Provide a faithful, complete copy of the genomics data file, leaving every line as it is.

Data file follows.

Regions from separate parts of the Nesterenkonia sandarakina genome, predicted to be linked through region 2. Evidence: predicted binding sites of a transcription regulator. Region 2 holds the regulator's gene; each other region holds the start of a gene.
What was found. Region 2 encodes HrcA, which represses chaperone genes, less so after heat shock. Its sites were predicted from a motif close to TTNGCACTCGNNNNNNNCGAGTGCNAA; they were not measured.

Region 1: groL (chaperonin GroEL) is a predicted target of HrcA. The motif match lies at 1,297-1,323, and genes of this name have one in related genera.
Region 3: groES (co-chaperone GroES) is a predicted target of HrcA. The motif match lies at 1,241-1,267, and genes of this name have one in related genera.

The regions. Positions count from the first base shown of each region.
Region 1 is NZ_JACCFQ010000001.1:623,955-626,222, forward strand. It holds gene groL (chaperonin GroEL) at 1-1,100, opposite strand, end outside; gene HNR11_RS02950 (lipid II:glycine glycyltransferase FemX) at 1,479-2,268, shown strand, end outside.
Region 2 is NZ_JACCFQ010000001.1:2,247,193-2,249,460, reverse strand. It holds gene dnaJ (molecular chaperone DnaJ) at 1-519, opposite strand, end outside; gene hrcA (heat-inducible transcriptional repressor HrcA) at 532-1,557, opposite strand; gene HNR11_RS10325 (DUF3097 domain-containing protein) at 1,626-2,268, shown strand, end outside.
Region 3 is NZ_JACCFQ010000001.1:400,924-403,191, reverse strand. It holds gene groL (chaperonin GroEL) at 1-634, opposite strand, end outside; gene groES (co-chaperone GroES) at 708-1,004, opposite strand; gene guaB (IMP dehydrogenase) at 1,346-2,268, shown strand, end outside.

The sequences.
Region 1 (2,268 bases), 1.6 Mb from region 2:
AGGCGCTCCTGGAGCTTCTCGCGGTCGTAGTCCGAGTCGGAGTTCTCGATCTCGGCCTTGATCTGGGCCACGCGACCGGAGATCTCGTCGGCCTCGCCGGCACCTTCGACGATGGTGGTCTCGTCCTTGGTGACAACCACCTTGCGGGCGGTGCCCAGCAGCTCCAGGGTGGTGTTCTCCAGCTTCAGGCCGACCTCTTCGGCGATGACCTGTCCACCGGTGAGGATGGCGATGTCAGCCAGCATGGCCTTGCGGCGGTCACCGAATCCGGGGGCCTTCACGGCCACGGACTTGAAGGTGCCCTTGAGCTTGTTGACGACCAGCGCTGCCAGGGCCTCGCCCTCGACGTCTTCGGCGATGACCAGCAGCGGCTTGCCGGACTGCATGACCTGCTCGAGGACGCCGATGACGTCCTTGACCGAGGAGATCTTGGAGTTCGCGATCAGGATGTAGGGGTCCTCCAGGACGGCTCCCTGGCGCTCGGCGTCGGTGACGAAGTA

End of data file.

Regions from separate parts of the Nesterenkonia sandarakina genome, predicted to be linked through region 2. Evidence: predicted binding sites of a transcription regulator. Region 2 holds the regulator's gene; each other region holds the start of a gene.
What was found. Region 2 encodes HrcA, which represses chaperone genes, less so after heat shock. Its sites were predicted from a motif close to TTNGCACTCGNNNNNNNCGAGTGCNAA; they were not measured.

Region 1: groL (chaperonin GroEL) is a predicted target of HrcA. The motif match lies at 1,297-1,323, and genes of this name have one in related genera.
Region 3: groES (co-chaperone GroES) is a predicted target of HrcA. The motif match lies at 1,241-1,267, and genes of this name have one in related genera.

The regions. Positions count from the first base shown of each region.
Region 1 is NZ_JACCFQ010000001.1:623,955-626,222, forward strand. It holds gene groL (chaperonin GroEL) at 1-1,100, opposite strand, end outside; gene HNR11_RS02950 (lipid II:glycine glycyltransferase FemX) at 1,479-2,268, shown strand, end outside.
Region 2 is NZ_JACCFQ010000001.1:2,247,193-2,249,460, reverse strand. It holds gene dnaJ (molecular chaperone DnaJ) at 1-519, opposite strand, end outside; gene hrcA (heat-inducible transcriptional repressor HrcA) at 532-1,557, opposite strand; gene HNR11_RS10325 (DUF3097 domain-containing protein) at 1,626-2,268, shown strand, end outside.
Region 3 is NZ_JACCFQ010000001.1:400,924-403,191, reverse strand. It holds gene groL (chaperonin GroEL) at 1-634, opposite strand, end outside; gene groES (co-chaperone GroES) at 708-1,004, opposite strand; gene guaB (IMP dehydrogenase) at 1,346-2,268, shown strand, end outside.

The sequences.
Region 1 (2,268 bases), 1.6 Mb from region 2:
AGGCGCTCCTGGAGCTTCTCGCGGTCGTAGTCCGAGTCGGAGTTCTCGATCTCGGCCTTGATCTGGGCCACGCGACCGGAGATCTCGTCGGCCTCGCCGGCACCTTCGACGATGGTGGTCTCGTCCTTGGTGACAACCACCTTGCGGGCGGTGCCCAGCAGCTCCAGGGTGGTGTTCTCCAGCTTCAGGCCGACCTCTTCGGCGATGACCTGTCCACCGGTGAGGATGGCGATGTCAGCCAGCATGGCCTTGCGGCGGTCACCGAATCCGGGGGCCTTCACGGCCACGGACTTGAAGGTGCCCTTGAGCTTGTTGACGACCAGCGCTGCCAGGGCCTCGCCCTCGACGTCTTCGGCGATGACCAGCAGCGGCTTGCCGGACTGCATGACCTGCTCGAGGACGCCGATGACGTCCTTGACCGAGGAGATCTTGGAGTTCGCGATCAGGATGTAGGGGTCCTCCAGGACGGCTCCCTGGCGCTCGGCGTCGGTGACGAAGTA